As far as the boredom, well, the book just drags on shortly after the main character, Mack, shows up at the shack. Most of the effort is spent in trying to justify whatever religion the author is trying to espouse. The attempt to rescue Mack from his depression is at best, mildly interesting, but it drags on for page after page.
I don't recommend this book to anyone, much less anyone who is Christian. And I will not, as the back of the book exhorts, be passing it on to others.
2 stars just to give it a rating, but don't let that influence you.
Crank up your ghetto blaster and prepare to be seduced by the cacophony of rap music, or pull out the old Victrola and get ready for the sugary strings of baroque classical music. Whether you binge on hard-drive of thrash metal or you are more into the boot-scooting twang of country, there are some choices here to please you.
When one picks up a musical compendium like this, it is likely that he/she will, as I did, thumb through it briefly to find out if your favorites are listed. First crack out of the box, no Rush. Hmmm. Van Halen? Nope. Maybe a different category... How about Waylon Jennings? Not here, either.
Well, I guess Rush and Van Halen and Waylon had to be scrapped in favor of having 6 (count'em, 6) Beatles albums. Of course, there had to be the ubiquitous Sgt. Pepper's... and Abbey Road. (No list ever seems to be without them. I bet even a list of greatest country albums would manage to sneak them in somehow.) But then there are 4 more.
I do congratulate the author for not being entirely focused in favor of one genre over the rest, though. It is an eclectic mix, with samplings from, as near as I can tell, all genres of music. And I am no elitist when it comes to music, myself. I have some of these same recodings in my CD shuffler, classical, rock, jazz or what have you.
I did especially like the endcap for each entry. TMoon not only gives you the essentials, such as which tracks to especially note on the recordings, but gives you helpful suggestions such as other notable recordings by the artist, as well as Next Stop, which sends you on to similar stylings by other artists.
All in all, its a nice introduction into some styles of music you may have overlooked, as well as increasing your range of music in your favorite styles.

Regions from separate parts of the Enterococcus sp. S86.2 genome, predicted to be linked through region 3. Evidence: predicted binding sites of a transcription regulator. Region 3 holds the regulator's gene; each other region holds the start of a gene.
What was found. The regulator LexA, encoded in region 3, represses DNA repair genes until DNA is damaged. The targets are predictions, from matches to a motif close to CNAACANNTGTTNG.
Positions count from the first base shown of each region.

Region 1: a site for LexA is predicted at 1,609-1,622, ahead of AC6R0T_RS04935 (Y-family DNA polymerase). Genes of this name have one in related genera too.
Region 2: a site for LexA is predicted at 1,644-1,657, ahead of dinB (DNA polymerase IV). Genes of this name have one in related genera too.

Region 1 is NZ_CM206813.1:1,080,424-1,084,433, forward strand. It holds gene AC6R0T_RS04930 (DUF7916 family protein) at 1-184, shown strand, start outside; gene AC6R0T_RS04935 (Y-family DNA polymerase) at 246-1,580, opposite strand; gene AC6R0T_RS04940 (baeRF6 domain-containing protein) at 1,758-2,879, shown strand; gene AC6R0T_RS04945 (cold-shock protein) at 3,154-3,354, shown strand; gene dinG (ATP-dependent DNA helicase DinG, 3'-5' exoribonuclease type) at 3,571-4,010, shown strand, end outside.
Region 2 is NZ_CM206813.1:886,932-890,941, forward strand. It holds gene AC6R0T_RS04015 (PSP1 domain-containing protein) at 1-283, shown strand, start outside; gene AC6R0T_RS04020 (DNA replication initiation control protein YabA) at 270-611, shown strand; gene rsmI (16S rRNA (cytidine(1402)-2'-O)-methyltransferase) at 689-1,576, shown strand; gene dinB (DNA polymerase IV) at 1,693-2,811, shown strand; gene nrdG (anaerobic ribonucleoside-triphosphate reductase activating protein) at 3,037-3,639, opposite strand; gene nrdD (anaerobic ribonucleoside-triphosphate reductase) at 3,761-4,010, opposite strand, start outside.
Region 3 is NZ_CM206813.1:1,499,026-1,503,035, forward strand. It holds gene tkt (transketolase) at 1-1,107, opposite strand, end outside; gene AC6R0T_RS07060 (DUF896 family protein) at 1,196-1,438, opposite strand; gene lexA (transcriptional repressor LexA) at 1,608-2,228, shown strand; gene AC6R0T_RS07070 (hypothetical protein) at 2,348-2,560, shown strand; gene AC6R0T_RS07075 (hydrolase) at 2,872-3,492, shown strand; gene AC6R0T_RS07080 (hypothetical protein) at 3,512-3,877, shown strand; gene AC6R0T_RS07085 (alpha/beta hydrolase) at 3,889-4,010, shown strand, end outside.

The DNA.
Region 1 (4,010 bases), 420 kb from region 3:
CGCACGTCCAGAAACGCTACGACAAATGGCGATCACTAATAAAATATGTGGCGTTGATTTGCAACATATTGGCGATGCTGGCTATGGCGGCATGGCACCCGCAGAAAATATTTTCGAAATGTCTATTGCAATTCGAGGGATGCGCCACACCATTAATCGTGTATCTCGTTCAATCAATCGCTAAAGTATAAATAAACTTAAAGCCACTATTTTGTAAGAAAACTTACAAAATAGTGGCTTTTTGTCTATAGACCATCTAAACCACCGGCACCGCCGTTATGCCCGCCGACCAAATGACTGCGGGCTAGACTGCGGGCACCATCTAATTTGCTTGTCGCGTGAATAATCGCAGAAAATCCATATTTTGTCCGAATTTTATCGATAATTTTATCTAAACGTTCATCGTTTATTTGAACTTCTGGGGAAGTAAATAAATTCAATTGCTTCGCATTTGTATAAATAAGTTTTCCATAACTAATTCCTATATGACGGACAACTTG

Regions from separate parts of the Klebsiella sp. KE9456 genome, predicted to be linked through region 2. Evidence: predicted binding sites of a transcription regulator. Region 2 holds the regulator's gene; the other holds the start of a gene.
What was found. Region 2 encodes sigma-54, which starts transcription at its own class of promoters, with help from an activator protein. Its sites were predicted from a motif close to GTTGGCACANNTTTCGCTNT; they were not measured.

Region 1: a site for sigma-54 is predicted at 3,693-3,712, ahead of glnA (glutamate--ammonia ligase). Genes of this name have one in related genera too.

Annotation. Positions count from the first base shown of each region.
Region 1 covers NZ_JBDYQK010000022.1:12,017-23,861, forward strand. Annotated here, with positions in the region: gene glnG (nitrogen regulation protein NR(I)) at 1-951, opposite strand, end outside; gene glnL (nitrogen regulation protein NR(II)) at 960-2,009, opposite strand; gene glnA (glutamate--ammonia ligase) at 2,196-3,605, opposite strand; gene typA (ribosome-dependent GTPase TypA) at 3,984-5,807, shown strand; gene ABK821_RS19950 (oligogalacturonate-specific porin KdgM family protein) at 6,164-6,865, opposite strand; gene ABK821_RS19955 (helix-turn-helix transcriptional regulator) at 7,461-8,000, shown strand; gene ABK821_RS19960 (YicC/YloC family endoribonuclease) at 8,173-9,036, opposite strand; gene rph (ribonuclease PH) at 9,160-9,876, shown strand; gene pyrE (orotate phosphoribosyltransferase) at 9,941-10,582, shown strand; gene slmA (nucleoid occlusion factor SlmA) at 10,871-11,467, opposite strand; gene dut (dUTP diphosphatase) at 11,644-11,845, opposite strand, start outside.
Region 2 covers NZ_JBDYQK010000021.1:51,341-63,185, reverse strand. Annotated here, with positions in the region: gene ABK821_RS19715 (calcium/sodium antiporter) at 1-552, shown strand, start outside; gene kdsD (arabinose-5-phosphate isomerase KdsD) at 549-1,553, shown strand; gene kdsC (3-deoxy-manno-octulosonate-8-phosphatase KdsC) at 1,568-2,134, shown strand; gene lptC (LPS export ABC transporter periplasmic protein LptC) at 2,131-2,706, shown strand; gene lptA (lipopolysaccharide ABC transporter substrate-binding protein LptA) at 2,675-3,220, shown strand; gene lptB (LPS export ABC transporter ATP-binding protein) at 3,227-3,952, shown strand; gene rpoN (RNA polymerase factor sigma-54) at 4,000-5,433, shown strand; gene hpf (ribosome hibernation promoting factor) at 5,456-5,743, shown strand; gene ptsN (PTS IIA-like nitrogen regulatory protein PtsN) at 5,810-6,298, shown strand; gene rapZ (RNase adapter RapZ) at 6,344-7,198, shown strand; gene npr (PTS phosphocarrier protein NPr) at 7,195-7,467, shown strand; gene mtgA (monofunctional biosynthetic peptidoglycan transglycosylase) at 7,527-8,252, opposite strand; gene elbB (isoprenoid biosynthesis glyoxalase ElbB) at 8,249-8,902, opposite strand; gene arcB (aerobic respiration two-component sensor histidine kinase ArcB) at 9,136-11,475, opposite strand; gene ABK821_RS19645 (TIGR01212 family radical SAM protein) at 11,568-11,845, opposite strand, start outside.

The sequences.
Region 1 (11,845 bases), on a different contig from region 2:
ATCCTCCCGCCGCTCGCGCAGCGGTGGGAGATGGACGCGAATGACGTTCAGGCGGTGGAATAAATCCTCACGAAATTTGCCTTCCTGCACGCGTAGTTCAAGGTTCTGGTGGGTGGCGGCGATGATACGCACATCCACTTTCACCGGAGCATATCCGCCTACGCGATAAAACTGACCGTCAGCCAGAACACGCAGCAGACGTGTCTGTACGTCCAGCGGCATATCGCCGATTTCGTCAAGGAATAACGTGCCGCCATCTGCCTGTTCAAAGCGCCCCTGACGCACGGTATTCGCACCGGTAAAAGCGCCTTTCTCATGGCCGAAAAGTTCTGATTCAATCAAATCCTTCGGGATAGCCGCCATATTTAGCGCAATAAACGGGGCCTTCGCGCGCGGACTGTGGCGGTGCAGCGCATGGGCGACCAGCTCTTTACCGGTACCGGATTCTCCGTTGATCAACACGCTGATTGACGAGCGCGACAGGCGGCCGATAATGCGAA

I give it 7 stars.
Science fiction meets the future in this book that tells of how ideas that were once only in fantastic tales of the future and movies like The Terminator are now rapidly becoming reality. Remote controlled robots like the one described at the beginning of the book are being used for what are highly hazardous missions in which the lives of human soldiers, who used to perform the tasks, are preserved.
I first heard the author in an interview on the Art Bell/George Noory late night radio show. For me, the technological episodes of that show are much more interesting than any of the psuedo-cultural ghosts and aliens that predominate it. When I heard what the show was about, I had to tune in. What I heard there was enough to spur me to read the book.
The subject matter here is the ongoing rise of the use of robotics in the war field. Drone planes that are not remotely controlled from a base in Afghanistan, but actually from a base in Nevada. Robots based on the same kind of technology as the Roomba floor sweeper performing what would otherwise be dangerous tasks for humans. And as we speak, the technology is getting even more refined.
Admittedly this is a rather large tome, and I would have preffered the author be more succinct, since it took me the better part of a month to wade through all this. But if you have a keen interest in the workings of robotics, or how they are being used today, you might want to skim through it.
I rate it 6½ stars